Drawing this sketch of community to a close, it’s worth noting that the word community has often appeared in public in recent times accompanied by saccharin-sweet notions of charity or doing-good within a perception of reality that is increasingly compartmentalised into binary silos that separate the deserving from the undeserving; a toxic fiction to obscure structural realities. In the media, community also pops up alongside nostalgia – drenched in notions of a ‘better time’, when you knew your neighbours more than your soap characters, when villages were what it took to raise a child, not screens, Nintendo and child psychologists. Nostalgia, or at least ‘looking back’, also often colours people’s first perceptions of degrowth. Degrowth is so countercultural that some assume it’s about undoing economic progress and returning to an idealised yesteryear. Yet beyond this assumption, a considered understanding of living and thriving within our planetary limits reveals that neither community nor degrowth are ‘nice nostalgia’ but more an ‘absolute necessity’ as we dismantle economic fictions and grapple with planetary realities. Both are essential responses to the overconsumption driving multiple crises and gross inequality now exacerbated by the economic fallout of Covid-19.
Societal institutions such as law, the labour market and the welfare state are all hard wired to the imperative of growth – pre-dating all these, community has at best been sidelined. Not hidebound to endless growth, it afforded some protection from the blind economic totality of market forces crushing communities in pursuit of increased GDP. It’s easy to see why the institutions of community have been systematically under attack; they are predisposed to localism and collectivism over globalisation and individualism. Essentially this is a story of the ways in which economic growth-at-all-costs has had successive and traumatic repercussions for communities; how they are now expressed and their capacity for self determination. Alone, we are more malleable as economic units of labour and more vulnerable to seductive brands and slick marketing. Covid-19 mutual aid efforts have begun a reclamation of this collective protection.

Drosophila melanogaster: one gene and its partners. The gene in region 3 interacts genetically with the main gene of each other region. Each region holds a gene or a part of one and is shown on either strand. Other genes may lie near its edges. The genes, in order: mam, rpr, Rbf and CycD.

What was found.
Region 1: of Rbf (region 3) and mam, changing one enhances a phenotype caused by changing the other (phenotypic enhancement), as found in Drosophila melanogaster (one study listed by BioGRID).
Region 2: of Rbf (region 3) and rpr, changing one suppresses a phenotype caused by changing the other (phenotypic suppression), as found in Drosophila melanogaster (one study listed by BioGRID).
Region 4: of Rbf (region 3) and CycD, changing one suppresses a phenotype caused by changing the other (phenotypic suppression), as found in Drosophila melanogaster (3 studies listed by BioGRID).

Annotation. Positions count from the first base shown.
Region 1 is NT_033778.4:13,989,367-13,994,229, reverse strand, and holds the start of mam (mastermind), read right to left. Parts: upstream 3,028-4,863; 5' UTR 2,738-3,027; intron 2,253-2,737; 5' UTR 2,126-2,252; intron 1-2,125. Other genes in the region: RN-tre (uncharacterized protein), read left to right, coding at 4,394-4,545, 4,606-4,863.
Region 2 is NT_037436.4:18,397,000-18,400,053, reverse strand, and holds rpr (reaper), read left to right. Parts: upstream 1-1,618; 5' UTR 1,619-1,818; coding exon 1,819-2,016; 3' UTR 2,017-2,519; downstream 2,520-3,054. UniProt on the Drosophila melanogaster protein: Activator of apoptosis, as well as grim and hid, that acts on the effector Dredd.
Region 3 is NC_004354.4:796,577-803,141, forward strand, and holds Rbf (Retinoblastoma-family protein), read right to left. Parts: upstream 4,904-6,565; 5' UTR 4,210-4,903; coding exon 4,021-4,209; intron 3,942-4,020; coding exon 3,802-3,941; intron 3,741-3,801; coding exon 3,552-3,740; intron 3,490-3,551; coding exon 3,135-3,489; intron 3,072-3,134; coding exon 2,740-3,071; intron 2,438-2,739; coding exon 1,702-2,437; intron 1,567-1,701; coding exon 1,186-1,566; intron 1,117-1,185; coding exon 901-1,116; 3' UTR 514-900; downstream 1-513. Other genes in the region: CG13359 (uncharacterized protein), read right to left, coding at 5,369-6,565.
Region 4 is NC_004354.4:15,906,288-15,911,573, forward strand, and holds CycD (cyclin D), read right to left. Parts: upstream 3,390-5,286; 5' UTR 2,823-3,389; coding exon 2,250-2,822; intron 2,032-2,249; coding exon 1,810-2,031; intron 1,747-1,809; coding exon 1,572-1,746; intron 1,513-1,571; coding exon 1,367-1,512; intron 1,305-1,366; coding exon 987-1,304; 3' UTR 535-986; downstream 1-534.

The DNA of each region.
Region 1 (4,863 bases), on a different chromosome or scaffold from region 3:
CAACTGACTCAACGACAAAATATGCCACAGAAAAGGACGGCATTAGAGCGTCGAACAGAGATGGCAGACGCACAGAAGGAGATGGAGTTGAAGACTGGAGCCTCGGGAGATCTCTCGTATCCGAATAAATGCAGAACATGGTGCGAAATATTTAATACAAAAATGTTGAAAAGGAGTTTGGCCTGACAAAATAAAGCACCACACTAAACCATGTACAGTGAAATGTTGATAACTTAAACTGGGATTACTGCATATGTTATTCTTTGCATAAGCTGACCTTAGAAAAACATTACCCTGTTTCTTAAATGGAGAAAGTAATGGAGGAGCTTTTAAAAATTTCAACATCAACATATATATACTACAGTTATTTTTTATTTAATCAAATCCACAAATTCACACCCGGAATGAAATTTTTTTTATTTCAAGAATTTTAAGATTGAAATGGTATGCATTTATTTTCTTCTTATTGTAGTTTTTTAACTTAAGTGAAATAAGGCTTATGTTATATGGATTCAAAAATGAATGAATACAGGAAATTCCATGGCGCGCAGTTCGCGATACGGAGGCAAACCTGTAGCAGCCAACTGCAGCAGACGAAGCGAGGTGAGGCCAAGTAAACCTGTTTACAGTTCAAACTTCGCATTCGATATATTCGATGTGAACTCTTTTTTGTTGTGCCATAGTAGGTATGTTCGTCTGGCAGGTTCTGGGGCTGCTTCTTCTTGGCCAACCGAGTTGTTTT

Community as Degrowth Practice
From this standpoint we can more usefully turn to consider what grounding degrowth in community might mean and its relevance for a post-pandemic world.
By making community where we stand and reclaiming the fire and the power of community, degrowth can become both a practical and personal practice. Being in community, we relearn ourselves as human and unlearn the superficial roles subscribed to us; consumer, denizen, employee. It isn’t easy, this is a stretch – not least in our capacity for reflexivity and connection. In this stretching, we begin to dismantle the ways in which we’ve internalised the oppressive structures without which capitalism could not function; patriarchy, domination, judgement, transaction, punishment. It is in community, in relationship with others that these things are revealed – they show up – enabling processes of deconstruction. This is part of the unlearning and relearning that must accompany degrowth. Community can be the crucible, for the kind of intense fire of relationship needed to burn off the crap and unshackle ourselves from those ‘mind-forg’d manacles’ Blake describes so poignantly.
Committing to a practice of making community with those we share a place with, not only those with whom we share an interest, comes with a recognition of what we gain, rather than from some misplaced altruism. Because as Galeano’s words suggest – we have much to learn from other people. And I would suggest with a class lens, materially better off communities have much to learn from communities where collapse and struggle have been unevenly distributed over the decades. With a shift of perspective, these communities possess skills for incredible resilience, capacities and responses not reliant on consuming your way out of a situation. Theirs is a strength that isn’t reliant on material resources. So, ‘who is helping who’ becomes entirely context dependent.
These are the networks of relationships which support a greater capacity for self reliance and self determination. Networks that will become more critical at times of crises as disaster collectivism demonstrates, something that community responses to the pandemic are powerfully revealing. Engaging in the wrestle, we strengthen generative relationships that prepare us for post-capitalist (and post-pandemic) realities. We exercise the emaciated muscle of the collective. Something we can only do from embeddedness in communities of place – up to the elbows in the messiness of relationship.